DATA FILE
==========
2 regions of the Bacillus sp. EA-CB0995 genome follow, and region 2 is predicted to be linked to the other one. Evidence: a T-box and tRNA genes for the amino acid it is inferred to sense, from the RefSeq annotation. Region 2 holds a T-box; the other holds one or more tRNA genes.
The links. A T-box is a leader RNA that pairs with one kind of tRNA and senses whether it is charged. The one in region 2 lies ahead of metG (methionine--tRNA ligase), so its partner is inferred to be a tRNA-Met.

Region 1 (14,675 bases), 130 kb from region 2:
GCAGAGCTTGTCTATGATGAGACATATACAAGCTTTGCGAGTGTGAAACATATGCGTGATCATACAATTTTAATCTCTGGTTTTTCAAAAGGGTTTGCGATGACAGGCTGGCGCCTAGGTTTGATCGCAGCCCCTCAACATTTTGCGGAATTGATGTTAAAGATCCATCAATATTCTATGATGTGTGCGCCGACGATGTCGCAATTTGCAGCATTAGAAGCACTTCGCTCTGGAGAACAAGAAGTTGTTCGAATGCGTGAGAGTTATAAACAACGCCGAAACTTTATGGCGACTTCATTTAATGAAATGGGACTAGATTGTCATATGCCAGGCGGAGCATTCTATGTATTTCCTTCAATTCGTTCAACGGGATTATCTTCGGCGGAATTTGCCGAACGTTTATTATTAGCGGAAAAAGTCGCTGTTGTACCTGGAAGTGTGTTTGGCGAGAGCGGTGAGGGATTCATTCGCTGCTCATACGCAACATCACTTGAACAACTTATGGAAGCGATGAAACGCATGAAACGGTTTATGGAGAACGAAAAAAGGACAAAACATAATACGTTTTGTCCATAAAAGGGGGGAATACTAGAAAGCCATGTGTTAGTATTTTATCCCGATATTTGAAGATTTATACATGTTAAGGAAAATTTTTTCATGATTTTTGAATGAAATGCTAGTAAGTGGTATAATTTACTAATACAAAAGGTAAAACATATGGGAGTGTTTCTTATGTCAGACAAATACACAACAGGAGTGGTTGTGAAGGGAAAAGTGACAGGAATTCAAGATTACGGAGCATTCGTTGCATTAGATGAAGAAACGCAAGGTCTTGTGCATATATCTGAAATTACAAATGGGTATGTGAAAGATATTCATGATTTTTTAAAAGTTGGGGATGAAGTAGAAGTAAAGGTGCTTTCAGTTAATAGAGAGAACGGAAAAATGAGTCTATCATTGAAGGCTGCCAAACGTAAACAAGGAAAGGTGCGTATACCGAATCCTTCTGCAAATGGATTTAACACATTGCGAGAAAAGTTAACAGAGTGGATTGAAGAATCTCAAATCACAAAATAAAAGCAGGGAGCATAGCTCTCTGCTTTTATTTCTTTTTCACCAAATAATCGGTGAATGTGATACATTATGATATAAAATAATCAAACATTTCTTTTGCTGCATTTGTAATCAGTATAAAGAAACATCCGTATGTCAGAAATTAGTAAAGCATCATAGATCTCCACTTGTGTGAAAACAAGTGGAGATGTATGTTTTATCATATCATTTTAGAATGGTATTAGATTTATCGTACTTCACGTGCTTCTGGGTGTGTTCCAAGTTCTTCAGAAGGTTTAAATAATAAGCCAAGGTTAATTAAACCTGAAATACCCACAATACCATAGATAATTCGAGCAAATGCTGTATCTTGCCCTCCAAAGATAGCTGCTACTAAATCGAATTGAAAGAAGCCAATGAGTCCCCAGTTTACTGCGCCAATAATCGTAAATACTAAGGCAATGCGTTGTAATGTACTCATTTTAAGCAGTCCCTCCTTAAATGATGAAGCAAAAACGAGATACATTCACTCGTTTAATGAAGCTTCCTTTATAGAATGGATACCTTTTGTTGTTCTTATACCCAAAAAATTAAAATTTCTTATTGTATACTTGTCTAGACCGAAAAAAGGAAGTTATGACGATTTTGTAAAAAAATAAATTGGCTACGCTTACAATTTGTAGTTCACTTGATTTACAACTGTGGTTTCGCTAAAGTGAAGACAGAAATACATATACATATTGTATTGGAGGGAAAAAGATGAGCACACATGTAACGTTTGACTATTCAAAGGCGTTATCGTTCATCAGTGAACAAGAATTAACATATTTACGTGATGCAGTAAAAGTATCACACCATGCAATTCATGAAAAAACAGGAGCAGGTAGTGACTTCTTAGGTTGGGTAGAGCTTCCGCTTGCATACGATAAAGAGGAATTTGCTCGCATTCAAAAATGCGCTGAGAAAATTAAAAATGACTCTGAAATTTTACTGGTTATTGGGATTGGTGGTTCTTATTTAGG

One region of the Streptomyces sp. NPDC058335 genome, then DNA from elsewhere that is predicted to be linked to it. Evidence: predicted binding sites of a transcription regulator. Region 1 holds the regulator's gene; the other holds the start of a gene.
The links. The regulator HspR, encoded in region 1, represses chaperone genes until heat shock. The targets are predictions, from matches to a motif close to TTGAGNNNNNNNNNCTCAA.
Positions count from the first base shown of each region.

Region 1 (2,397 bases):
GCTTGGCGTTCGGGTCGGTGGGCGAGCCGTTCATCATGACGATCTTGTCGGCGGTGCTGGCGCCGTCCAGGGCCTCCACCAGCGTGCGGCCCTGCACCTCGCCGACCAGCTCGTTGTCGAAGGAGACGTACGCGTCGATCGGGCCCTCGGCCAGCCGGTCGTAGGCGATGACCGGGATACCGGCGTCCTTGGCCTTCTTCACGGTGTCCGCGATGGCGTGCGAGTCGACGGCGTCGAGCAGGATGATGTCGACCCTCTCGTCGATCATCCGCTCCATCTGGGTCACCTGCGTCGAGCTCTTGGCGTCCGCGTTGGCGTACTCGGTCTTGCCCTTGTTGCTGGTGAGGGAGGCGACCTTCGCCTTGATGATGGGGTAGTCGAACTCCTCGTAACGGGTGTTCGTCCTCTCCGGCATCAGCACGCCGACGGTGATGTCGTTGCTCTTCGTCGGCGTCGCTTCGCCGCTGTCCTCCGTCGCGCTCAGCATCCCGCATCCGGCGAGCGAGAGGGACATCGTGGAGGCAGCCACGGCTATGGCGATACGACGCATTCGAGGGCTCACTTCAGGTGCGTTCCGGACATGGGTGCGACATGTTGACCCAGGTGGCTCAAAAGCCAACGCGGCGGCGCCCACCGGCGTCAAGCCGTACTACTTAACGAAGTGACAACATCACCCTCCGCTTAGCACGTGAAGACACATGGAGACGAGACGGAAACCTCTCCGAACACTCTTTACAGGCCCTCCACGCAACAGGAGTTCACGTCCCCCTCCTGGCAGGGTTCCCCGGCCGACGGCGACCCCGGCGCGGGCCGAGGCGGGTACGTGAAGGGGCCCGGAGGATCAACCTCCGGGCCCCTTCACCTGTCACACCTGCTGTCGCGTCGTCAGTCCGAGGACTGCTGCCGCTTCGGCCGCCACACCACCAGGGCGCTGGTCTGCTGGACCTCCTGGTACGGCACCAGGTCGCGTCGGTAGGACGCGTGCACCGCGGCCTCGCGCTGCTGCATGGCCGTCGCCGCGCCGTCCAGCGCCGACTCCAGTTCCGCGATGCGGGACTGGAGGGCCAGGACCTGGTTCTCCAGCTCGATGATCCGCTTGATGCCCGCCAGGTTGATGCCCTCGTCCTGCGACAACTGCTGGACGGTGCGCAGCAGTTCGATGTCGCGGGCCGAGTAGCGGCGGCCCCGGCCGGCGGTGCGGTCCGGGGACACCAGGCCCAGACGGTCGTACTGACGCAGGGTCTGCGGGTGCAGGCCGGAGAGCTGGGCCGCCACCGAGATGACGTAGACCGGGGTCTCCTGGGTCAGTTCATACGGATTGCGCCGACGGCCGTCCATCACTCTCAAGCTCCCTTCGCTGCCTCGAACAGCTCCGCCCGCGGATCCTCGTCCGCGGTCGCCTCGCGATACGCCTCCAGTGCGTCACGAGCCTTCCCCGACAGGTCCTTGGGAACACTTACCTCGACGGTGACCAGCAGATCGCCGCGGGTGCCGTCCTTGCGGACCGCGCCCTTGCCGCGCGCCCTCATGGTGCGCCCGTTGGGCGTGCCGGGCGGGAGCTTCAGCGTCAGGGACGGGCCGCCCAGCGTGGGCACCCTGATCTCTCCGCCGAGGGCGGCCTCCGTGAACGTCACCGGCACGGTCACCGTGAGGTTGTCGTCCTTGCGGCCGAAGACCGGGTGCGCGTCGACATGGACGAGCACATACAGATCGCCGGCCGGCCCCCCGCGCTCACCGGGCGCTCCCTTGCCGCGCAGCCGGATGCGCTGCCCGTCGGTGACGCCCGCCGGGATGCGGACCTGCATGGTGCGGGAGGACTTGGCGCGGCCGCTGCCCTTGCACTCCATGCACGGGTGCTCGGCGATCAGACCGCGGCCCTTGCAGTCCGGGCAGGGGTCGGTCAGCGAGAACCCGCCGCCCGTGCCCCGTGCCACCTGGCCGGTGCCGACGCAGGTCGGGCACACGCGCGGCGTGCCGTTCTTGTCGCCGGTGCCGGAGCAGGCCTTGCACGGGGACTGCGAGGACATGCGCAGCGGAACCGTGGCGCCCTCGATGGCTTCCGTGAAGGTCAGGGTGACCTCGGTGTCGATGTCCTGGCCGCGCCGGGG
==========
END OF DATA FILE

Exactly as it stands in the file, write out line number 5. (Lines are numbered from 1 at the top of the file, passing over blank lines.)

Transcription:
One region of the Streptomyces sp. NPDC058335 genome, then DNA from elsewhere that is predicted to be linked to it. Evidence: predicted binding sites of a transcription regulator. Region 1 holds the regulator's gene; the other holds the start of a gene.